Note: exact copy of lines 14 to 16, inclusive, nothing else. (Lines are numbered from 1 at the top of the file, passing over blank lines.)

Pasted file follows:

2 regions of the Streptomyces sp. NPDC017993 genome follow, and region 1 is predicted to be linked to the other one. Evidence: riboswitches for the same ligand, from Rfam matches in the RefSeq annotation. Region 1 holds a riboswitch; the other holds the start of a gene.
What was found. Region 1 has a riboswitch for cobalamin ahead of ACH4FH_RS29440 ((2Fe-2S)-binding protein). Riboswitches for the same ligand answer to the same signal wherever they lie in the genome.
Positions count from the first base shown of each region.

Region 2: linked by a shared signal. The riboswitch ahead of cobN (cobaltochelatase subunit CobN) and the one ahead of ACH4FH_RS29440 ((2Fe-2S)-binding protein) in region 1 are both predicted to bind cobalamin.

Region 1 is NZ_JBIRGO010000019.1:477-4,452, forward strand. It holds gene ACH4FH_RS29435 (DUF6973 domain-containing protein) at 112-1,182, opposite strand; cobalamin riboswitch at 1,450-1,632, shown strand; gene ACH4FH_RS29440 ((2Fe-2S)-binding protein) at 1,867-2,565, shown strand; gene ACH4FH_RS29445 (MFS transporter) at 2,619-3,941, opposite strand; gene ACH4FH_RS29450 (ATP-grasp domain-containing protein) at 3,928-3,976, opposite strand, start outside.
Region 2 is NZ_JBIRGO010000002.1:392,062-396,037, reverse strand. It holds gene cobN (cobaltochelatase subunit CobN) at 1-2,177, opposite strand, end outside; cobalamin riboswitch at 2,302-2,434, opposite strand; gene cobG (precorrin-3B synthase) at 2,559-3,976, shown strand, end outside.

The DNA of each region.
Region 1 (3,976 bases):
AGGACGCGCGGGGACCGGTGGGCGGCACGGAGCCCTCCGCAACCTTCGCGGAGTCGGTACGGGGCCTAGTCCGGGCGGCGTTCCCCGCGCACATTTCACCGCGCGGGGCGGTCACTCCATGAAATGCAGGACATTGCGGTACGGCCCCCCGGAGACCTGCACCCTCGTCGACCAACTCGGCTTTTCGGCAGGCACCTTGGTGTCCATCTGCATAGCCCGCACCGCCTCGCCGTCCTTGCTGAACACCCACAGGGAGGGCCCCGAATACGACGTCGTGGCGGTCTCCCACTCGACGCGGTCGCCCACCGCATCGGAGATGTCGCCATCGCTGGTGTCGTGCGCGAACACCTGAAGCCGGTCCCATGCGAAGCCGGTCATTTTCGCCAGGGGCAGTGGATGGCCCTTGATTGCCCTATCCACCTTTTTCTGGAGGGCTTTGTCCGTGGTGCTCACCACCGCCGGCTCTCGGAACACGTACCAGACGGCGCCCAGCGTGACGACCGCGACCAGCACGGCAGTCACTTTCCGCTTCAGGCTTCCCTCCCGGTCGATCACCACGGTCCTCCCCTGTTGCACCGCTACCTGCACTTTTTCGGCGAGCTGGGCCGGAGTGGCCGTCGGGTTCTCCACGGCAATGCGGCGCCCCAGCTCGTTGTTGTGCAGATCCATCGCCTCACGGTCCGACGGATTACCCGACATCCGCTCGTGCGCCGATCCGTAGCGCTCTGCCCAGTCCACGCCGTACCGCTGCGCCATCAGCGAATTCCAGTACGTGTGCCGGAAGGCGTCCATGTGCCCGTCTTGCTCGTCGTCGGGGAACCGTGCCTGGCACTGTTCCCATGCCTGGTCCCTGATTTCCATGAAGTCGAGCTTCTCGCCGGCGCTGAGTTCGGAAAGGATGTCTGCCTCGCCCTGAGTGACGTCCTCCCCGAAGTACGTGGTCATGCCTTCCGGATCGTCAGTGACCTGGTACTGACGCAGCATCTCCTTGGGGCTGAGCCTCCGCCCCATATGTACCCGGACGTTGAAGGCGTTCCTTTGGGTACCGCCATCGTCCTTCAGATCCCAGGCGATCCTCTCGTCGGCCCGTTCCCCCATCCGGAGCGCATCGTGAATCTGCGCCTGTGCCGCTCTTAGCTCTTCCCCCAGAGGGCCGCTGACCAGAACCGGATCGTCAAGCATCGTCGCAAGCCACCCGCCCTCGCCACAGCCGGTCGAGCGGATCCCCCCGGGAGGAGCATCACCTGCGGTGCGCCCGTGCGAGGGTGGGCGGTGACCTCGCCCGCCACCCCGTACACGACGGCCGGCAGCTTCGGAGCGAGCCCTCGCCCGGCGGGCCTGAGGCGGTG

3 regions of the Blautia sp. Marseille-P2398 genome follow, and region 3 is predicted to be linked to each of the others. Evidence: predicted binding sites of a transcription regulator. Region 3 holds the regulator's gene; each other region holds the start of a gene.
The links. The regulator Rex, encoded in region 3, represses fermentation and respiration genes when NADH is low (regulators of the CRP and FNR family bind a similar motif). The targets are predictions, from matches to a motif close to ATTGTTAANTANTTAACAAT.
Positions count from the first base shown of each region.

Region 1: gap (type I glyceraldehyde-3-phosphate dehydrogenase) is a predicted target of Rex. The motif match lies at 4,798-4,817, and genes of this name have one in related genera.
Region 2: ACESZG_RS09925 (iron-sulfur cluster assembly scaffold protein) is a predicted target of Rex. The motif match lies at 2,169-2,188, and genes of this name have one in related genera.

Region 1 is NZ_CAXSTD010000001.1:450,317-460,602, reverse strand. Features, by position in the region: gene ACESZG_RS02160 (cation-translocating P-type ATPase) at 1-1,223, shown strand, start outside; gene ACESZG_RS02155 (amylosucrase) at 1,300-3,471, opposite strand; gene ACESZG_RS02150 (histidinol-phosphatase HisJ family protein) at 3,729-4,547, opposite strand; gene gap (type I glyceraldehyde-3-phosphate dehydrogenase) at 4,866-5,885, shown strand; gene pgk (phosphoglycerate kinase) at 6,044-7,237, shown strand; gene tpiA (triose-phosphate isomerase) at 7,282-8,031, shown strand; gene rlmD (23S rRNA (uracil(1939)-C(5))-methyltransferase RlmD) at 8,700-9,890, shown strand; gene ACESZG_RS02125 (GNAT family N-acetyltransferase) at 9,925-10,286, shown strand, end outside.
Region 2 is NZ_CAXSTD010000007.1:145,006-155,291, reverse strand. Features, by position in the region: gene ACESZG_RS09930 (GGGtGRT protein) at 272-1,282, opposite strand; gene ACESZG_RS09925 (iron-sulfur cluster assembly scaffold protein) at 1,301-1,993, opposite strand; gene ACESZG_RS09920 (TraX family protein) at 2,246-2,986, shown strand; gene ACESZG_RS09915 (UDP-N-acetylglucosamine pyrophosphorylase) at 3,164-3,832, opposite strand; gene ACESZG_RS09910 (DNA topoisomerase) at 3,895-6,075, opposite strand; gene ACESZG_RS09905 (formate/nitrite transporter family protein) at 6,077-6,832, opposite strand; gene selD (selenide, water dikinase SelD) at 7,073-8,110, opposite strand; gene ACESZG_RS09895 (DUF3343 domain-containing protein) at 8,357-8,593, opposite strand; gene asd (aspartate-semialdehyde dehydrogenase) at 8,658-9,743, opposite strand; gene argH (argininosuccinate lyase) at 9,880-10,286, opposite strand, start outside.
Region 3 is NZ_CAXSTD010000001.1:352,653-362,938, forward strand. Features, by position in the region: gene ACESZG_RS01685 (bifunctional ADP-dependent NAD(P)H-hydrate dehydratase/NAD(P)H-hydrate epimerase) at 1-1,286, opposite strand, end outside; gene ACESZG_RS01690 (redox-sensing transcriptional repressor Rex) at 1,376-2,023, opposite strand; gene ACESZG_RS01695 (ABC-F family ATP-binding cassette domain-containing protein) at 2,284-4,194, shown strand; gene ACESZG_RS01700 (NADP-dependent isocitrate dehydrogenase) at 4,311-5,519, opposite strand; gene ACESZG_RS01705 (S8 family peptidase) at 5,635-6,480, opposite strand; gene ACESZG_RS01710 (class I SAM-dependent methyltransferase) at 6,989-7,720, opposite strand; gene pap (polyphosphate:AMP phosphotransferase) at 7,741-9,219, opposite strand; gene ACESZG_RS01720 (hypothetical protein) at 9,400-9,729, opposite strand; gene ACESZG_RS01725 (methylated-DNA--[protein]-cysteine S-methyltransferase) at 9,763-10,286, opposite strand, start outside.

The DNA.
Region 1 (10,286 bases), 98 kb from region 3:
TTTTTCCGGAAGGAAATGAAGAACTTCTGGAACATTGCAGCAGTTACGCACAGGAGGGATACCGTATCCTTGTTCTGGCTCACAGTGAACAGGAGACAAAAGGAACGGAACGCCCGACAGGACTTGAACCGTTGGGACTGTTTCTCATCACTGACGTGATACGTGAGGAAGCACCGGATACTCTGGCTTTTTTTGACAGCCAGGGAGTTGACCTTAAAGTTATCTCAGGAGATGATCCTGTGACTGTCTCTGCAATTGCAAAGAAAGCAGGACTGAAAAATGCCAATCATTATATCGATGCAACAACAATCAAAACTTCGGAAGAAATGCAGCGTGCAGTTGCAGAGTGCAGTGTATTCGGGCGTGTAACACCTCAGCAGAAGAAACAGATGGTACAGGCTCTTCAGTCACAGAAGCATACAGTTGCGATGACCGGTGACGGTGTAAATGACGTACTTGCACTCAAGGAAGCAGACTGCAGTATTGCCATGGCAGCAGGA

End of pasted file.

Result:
Region 2: ACESZG_RS09925 (iron-sulfur cluster assembly scaffold protein) is a predicted target of Rex. The motif match lies at 2,169-2,188, and genes of this name have one in related genera.

Region 1 is NZ_CAXSTD010000001.1:450,317-460,602, reverse strand. Features, by position in the region: gene ACESZG_RS02160 (cation-translocating P-type ATPase) at 1-1,223, shown strand, start outside; gene ACESZG_RS02155 (amylosucrase) at 1,300-3,471, opposite strand; gene ACESZG_RS02150 (histidinol-phosphatase HisJ family protein) at 3,729-4,547, opposite strand; gene gap (type I glyceraldehyde-3-phosphate dehydrogenase) at 4,866-5,885, shown strand; gene pgk (phosphoglycerate kinase) at 6,044-7,237, shown strand; gene tpiA (triose-phosphate isomerase) at 7,282-8,031, shown strand; gene rlmD (23S rRNA (uracil(1939)-C(5))-methyltransferase RlmD) at 8,700-9,890, shown strand; gene ACESZG_RS02125 (GNAT family N-acetyltransferase) at 9,925-10,286, shown strand, end outside.
Region 2 is NZ_CAXSTD010000007.1:145,006-155,291, reverse strand. Features, by position in the region: gene ACESZG_RS09930 (GGGtGRT protein) at 272-1,282, opposite strand; gene ACESZG_RS09925 (iron-sulfur cluster assembly scaffold protein) at 1,301-1,993, opposite strand; gene ACESZG_RS09920 (TraX family protein) at 2,246-2,986, shown strand; gene ACESZG_RS09915 (UDP-N-acetylglucosamine pyrophosphorylase) at 3,164-3,832, opposite strand; gene ACESZG_RS09910 (DNA topoisomerase) at 3,895-6,075, opposite strand; gene ACESZG_RS09905 (formate/nitrite transporter family protein) at 6,077-6,832, opposite strand; gene selD (selenide, water dikinase SelD) at 7,073-8,110, opposite strand; gene ACESZG_RS09895 (DUF3343 domain-containing protein) at 8,357-8,593, opposite strand; gene asd (aspartate-semialdehyde dehydrogenase) at 8,658-9,743, opposite strand; gene argH (argininosuccinate lyase) at 9,880-10,286, opposite strand, start outside.